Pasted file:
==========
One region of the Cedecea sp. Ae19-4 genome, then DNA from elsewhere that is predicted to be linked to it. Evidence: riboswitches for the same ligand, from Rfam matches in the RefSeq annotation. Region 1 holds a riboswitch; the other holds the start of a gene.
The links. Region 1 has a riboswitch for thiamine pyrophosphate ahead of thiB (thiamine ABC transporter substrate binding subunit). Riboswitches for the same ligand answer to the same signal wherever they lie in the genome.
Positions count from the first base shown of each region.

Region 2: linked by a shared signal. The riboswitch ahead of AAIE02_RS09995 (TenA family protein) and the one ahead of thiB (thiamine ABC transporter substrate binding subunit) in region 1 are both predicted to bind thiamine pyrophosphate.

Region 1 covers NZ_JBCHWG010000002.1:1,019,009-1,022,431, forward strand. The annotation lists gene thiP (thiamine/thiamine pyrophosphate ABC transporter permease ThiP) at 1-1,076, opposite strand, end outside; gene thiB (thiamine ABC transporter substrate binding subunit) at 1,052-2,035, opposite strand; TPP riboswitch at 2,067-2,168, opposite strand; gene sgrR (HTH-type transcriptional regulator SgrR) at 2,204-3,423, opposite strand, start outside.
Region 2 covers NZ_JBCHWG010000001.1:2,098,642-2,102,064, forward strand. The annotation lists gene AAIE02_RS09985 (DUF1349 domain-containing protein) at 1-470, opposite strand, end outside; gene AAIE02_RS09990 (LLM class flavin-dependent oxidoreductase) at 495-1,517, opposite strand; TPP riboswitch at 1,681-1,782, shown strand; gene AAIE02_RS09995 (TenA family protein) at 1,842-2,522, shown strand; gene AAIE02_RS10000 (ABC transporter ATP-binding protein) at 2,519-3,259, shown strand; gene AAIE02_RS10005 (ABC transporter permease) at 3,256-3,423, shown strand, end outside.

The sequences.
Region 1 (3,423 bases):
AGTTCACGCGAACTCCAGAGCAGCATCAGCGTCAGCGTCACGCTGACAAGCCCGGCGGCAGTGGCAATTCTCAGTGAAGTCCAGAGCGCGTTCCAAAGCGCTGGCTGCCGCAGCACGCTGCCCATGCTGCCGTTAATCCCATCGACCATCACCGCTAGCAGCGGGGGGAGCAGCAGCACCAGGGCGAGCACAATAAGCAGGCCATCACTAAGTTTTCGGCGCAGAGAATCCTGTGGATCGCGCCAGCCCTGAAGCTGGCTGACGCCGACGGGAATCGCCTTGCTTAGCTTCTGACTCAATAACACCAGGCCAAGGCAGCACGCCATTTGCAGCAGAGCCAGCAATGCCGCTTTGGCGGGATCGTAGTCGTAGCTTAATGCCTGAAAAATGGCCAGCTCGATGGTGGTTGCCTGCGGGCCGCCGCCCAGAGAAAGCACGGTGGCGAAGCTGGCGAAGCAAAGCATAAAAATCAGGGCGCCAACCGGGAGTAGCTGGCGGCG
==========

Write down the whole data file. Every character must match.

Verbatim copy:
One region of the Cedecea sp. Ae19-4 genome, then DNA from elsewhere that is predicted to be linked to it. Evidence: riboswitches for the same ligand, from Rfam matches in the RefSeq annotation. Region 1 holds a riboswitch; the other holds the start of a gene.
The links. Region 1 has a riboswitch for thiamine pyrophosphate ahead of thiB (thiamine ABC transporter substrate binding subunit). Riboswitches for the same ligand answer to the same signal wherever they lie in the genome.
Positions count from the first base shown of each region.

Region 2: linked by a shared signal. The riboswitch ahead of AAIE02_RS09995 (TenA family protein) and the one ahead of thiB (thiamine ABC transporter substrate binding subunit) in region 1 are both predicted to bind thiamine pyrophosphate.

Region 1 covers NZ_JBCHWG010000002.1:1,019,009-1,022,431, forward strand. The annotation lists gene thiP (thiamine/thiamine pyrophosphate ABC transporter permease ThiP) at 1-1,076, opposite strand, end outside; gene thiB (thiamine ABC transporter substrate binding subunit) at 1,052-2,035, opposite strand; TPP riboswitch at 2,067-2,168, opposite strand; gene sgrR (HTH-type transcriptional regulator SgrR) at 2,204-3,423, opposite strand, start outside.
Region 2 covers NZ_JBCHWG010000001.1:2,098,642-2,102,064, forward strand. The annotation lists gene AAIE02_RS09985 (DUF1349 domain-containing protein) at 1-470, opposite strand, end outside; gene AAIE02_RS09990 (LLM class flavin-dependent oxidoreductase) at 495-1,517, opposite strand; TPP riboswitch at 1,681-1,782, shown strand; gene AAIE02_RS09995 (TenA family protein) at 1,842-2,522, shown strand; gene AAIE02_RS10000 (ABC transporter ATP-binding protein) at 2,519-3,259, shown strand; gene AAIE02_RS10005 (ABC transporter permease) at 3,256-3,423, shown strand, end outside.

The sequences.
Region 1 (3,423 bases):
AGTTCACGCGAACTCCAGAGCAGCATCAGCGTCAGCGTCACGCTGACAAGCCCGGCGGCAGTGGCAATTCTCAGTGAAGTCCAGAGCGCGTTCCAAAGCGCTGGCTGCCGCAGCACGCTGCCCATGCTGCCGTTAATCCCATCGACCATCACCGCTAGCAGCGGGGGGAGCAGCAGCACCAGGGCGAGCACAATAAGCAGGCCATCACTAAGTTTTCGGCGCAGAGAATCCTGTGGATCGCGCCAGCCCTGAAGCTGGCTGACGCCGACGGGAATCGCCTTGCTTAGCTTCTGACTCAATAACACCAGGCCAAGGCAGCACGCCATTTGCAGCAGAGCCAGCAATGCCGCTTTGGCGGGATCGTAGTCGTAGCTTAATGCCTGAAAAATGGCCAGCTCGATGGTGGTTGCCTGCGGGCCGCCGCCCAGAGAAAGCACGGTGGCGAAGCTGGCGAAGCAAAGCATAAAAATCAGGGCGCCAACCGGGAGTAGCTGGCGGCG